This is CUSIP 912828N71 and you can read the Treasury announcement here. It’s a new 10-year Treasury Inflation-Protected Security, and that means the both the yield to maturity (after inflation) and the coupon rate will be set by the auction.
With the stock market in turmoil so far in January, the yield on this TIPS offering is likely to be volatile. TIPS usually benefit from a flight to safety during a stock market downdraft, but that hasn’t been happening so far in 2016. Over the last five trading days, the TIP ETF has slightly lost value, while intermediate Treasuries (IEI, shown in red on the graph below) has gained 0.76%.
- The best yield predictor for a new-issue TIPS is the Treasury’s Real Yield Curve Rates page, which estimates yields for full-term TIPS. At the close Friday, the Treasury estimated a 10-year TIPS would yield 0.67%, down just 2 basis points from where it opened the year.
- Bloomberg’s Current Yields page shows real-time numbers for the longest-term 10-year TIPS currently trading on the secondary market. Right now its yield stands at 0.64% – but this TIPS matures in July 2025, six months earlier than next week’s new issue. So its yield should be slightly lower.
- You can also look at the Wall Street Journal’s Closing Prices page and see that the TIPS maturing in July 2025 closed unchanged today with a yield of 0.628%.
So if the auction had been held today, this new 10-year TIPS probably would have yielded about 0.670%, generating a coupon rate of 0.625%. That would have been the highest yield – but just slightly – for any 9- to 10-year TIPS since July 2011.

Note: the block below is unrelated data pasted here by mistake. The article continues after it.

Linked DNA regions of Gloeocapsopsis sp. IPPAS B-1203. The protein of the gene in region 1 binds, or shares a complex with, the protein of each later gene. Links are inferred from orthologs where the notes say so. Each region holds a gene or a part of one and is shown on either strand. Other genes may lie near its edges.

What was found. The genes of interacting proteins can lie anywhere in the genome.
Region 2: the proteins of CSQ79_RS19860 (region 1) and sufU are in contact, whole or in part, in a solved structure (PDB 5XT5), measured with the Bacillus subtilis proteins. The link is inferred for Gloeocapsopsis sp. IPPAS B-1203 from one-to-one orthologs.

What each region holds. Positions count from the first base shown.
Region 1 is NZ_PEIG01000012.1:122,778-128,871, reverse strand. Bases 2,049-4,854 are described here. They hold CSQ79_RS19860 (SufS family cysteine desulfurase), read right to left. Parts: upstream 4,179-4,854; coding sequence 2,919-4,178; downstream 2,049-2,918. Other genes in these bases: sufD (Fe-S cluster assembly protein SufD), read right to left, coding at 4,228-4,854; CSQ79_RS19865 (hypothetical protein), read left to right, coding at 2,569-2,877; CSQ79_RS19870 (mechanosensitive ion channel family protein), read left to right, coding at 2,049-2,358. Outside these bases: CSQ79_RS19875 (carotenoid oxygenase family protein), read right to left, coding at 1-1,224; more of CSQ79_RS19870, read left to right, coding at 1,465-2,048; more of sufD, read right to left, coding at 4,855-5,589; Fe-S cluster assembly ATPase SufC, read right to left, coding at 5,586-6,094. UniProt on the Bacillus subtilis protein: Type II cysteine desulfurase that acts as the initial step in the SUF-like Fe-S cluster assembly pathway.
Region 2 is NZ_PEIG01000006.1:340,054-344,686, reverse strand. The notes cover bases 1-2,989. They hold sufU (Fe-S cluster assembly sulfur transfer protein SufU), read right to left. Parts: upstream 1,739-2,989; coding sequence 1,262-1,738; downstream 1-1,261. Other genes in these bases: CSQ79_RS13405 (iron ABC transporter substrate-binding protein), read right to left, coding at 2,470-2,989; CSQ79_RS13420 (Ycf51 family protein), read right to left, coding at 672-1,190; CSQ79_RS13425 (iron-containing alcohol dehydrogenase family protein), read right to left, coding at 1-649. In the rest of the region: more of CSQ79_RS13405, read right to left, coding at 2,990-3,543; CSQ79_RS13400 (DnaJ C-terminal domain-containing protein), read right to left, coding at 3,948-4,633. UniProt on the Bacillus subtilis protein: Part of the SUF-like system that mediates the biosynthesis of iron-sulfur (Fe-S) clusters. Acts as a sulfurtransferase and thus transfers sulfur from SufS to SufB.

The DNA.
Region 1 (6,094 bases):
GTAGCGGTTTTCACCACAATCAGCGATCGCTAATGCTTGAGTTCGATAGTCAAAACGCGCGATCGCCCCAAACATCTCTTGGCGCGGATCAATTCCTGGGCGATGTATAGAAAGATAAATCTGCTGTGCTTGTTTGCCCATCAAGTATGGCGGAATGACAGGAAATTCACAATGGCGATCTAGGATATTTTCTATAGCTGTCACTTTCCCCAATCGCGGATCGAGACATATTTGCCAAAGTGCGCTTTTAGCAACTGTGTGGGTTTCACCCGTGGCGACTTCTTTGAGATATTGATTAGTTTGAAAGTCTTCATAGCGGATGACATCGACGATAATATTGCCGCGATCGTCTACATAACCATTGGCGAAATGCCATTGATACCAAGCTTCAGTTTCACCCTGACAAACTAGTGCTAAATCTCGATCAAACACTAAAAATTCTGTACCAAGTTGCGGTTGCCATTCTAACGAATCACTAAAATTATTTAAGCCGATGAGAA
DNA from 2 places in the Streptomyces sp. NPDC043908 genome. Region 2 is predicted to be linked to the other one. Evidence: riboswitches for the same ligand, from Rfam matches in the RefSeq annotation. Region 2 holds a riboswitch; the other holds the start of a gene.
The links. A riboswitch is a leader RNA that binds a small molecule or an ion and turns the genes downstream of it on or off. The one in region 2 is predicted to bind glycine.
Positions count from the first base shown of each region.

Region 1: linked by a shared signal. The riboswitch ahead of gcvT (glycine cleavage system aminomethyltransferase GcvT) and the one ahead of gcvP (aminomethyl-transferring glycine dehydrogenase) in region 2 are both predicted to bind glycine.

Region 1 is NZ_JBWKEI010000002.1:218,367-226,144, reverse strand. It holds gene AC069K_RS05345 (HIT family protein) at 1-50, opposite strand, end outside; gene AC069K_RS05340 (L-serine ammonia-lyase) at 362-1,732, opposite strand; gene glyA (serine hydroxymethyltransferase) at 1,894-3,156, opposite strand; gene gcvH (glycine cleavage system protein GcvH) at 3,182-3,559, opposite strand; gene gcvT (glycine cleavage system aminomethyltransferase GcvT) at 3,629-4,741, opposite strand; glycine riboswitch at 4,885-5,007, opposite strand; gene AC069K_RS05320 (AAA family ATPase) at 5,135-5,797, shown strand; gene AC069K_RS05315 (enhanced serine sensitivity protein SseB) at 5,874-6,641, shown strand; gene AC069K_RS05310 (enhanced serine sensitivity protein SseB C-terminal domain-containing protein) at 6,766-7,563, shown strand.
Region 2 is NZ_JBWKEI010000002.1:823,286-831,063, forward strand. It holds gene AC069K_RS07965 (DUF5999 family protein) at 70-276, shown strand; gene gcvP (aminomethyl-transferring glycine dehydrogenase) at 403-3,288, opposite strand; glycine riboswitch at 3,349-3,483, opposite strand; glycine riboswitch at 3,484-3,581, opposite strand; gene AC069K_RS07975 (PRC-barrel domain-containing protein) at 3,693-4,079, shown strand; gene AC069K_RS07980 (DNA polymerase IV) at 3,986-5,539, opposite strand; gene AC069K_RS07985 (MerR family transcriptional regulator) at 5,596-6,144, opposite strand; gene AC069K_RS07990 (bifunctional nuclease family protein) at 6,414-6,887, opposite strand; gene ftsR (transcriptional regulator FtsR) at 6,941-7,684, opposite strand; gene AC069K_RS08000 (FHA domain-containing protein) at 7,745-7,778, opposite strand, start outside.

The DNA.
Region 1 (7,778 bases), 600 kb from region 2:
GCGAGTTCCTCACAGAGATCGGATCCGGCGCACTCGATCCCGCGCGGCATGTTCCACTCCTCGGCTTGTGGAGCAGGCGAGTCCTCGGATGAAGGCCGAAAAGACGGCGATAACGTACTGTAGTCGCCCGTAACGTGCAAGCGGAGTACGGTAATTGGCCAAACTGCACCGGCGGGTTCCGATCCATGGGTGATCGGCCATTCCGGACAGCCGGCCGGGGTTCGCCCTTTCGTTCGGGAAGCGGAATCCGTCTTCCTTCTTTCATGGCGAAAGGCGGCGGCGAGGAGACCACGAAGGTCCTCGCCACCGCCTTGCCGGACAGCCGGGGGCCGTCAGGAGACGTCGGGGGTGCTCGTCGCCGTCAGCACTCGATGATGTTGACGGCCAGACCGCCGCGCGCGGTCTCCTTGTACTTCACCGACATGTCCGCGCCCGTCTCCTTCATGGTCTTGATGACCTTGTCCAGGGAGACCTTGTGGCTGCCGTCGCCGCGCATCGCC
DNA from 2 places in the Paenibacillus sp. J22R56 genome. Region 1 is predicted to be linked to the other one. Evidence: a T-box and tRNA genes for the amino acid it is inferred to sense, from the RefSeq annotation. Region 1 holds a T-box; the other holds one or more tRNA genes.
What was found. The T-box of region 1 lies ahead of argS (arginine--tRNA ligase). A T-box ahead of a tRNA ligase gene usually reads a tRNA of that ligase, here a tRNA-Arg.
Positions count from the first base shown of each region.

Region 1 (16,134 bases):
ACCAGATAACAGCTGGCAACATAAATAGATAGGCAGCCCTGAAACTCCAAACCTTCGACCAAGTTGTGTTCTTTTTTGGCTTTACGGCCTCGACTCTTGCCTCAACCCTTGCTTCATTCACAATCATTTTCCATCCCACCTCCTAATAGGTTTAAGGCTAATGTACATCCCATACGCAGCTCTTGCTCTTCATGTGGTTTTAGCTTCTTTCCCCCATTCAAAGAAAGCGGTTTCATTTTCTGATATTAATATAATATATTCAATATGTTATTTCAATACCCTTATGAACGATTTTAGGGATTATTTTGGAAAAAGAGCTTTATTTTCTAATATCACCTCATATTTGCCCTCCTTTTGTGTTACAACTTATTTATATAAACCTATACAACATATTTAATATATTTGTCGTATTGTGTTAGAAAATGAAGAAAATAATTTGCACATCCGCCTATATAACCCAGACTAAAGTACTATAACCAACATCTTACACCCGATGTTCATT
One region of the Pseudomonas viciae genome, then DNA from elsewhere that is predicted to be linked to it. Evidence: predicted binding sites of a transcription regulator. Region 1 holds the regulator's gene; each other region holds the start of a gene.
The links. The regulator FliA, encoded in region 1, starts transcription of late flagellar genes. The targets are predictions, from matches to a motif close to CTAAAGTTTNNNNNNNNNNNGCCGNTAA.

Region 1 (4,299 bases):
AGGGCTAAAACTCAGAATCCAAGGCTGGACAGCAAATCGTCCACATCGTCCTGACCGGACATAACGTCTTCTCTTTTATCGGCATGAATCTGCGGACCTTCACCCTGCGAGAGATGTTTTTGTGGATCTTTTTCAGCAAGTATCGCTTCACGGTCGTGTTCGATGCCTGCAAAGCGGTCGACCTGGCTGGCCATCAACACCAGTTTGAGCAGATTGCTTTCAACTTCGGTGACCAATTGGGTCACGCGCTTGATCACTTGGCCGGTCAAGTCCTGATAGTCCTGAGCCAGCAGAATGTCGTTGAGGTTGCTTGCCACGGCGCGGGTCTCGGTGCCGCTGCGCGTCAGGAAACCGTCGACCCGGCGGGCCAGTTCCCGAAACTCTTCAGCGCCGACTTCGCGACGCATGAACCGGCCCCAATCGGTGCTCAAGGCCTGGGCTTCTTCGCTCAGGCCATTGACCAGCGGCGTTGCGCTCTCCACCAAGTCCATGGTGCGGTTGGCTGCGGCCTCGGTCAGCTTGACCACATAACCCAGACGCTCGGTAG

I am especially interested in this auction because I have a TIPS – 912828ET3 – maturing Jan. 15. This was a sweetie, with a coupon rate of 2.0% and a yield of 2.025% after inflation. Inflation was a tame 19.7% over the last 10 years, but I still got about 4% annualized on that investment. (However, a nominal 10-year Treasury was yielding about 4.35% in January 2006, so it would have been the better investment.)
I have other TIPS maturing in April and July this year. At least interest rates appear to be heading higher, if haltingly. A big stock market decline could put an end to that, however.
Conclusion. I would be likely to buy this new TIPS if the yield appears to be climbing above 0.70%.
Here’s a chart of all 9- to 10-year TIPS auctions since January 2009, showing the wide variations in yield, from a high of 2.245% in January 2009 to a low of -0.750% in September 2012. It’s been an amazing seven years.